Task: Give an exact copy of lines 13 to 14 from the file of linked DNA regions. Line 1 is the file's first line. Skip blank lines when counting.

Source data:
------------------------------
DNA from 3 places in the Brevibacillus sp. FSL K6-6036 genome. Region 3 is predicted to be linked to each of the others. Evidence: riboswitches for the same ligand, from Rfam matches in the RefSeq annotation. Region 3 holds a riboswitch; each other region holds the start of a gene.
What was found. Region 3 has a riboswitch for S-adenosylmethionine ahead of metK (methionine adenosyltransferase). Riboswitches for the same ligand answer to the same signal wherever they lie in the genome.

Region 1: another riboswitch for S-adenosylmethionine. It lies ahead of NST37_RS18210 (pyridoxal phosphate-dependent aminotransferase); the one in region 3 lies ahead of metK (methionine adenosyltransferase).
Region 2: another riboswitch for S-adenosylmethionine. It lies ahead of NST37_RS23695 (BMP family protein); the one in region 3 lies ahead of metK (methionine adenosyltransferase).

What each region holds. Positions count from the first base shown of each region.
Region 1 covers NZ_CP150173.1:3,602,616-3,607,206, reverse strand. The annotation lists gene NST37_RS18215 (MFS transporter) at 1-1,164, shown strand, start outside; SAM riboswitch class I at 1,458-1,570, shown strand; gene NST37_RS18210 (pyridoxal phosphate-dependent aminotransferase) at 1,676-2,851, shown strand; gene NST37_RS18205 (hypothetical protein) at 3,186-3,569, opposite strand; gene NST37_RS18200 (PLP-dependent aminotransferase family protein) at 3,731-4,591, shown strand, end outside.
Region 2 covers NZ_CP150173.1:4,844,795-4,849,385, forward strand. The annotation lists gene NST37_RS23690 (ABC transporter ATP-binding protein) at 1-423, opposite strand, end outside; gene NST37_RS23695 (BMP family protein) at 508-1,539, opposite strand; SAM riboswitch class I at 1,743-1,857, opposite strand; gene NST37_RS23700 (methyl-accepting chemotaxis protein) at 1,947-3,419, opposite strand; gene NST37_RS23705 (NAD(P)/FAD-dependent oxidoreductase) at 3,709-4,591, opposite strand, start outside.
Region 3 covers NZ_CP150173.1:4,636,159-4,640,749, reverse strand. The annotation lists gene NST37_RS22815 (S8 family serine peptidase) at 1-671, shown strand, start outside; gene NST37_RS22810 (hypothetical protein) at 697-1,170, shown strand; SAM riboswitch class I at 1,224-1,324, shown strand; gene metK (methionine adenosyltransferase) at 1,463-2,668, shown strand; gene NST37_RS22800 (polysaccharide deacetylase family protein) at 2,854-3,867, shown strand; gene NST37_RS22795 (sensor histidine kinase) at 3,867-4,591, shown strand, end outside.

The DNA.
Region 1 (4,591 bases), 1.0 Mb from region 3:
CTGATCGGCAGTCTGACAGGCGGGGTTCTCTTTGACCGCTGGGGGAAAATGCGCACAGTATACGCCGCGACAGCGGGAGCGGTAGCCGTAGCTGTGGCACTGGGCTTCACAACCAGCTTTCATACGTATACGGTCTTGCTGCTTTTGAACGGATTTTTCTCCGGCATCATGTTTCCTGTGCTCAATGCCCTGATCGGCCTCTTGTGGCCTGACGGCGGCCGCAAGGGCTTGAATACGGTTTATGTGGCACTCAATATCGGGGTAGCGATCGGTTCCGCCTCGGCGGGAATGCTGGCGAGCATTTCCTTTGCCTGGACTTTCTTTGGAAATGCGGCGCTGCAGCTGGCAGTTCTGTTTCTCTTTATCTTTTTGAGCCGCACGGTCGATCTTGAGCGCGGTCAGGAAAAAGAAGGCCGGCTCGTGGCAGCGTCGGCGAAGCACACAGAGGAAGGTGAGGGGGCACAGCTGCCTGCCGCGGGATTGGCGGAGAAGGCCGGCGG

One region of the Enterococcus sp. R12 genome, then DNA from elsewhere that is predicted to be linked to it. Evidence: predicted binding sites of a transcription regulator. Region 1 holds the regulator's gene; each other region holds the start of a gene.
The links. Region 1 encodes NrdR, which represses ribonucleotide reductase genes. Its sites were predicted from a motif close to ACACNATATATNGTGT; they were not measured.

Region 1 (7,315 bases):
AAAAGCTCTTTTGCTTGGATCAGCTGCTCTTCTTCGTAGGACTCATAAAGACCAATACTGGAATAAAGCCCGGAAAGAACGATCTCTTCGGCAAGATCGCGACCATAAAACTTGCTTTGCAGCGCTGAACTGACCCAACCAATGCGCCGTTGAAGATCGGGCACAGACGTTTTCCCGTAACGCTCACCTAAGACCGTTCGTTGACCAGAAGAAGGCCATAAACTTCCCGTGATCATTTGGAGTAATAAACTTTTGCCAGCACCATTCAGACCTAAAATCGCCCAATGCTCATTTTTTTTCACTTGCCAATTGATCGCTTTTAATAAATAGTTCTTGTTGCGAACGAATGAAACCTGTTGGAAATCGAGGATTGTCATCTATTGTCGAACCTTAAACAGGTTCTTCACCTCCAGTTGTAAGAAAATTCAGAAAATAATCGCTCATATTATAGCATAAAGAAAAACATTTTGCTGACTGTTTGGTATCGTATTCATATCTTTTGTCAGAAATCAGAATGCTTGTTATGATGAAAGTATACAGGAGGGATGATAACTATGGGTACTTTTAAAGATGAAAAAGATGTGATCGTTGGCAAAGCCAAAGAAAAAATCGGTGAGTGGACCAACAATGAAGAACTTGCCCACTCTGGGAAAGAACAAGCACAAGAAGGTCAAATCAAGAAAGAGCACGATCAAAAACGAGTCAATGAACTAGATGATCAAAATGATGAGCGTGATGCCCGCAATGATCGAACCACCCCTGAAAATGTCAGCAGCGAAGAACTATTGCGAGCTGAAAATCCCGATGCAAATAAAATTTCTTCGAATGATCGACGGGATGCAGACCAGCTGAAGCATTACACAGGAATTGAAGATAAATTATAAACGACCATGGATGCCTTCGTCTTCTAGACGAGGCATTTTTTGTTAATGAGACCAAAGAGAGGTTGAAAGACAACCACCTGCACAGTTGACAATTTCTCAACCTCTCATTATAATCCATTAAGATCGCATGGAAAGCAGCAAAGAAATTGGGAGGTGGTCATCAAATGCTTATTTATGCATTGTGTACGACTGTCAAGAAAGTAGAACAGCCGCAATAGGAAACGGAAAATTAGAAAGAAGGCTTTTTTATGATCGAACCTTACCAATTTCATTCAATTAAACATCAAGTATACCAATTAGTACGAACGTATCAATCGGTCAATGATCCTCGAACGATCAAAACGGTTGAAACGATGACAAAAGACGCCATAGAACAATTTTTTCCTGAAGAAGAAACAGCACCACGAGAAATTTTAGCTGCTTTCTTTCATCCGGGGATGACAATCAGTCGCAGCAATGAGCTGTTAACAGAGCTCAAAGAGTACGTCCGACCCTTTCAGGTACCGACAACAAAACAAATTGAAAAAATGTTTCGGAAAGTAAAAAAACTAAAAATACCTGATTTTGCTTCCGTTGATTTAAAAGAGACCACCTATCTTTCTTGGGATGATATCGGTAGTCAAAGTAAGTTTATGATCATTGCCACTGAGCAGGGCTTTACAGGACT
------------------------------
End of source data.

The links. Region 1 encodes NrdR, which represses ribonucleotide reductase genes. Its sites were predicted from a motif close to ACACNATATATNGTGT; they were not measured.

Region 1 (7,315 bases):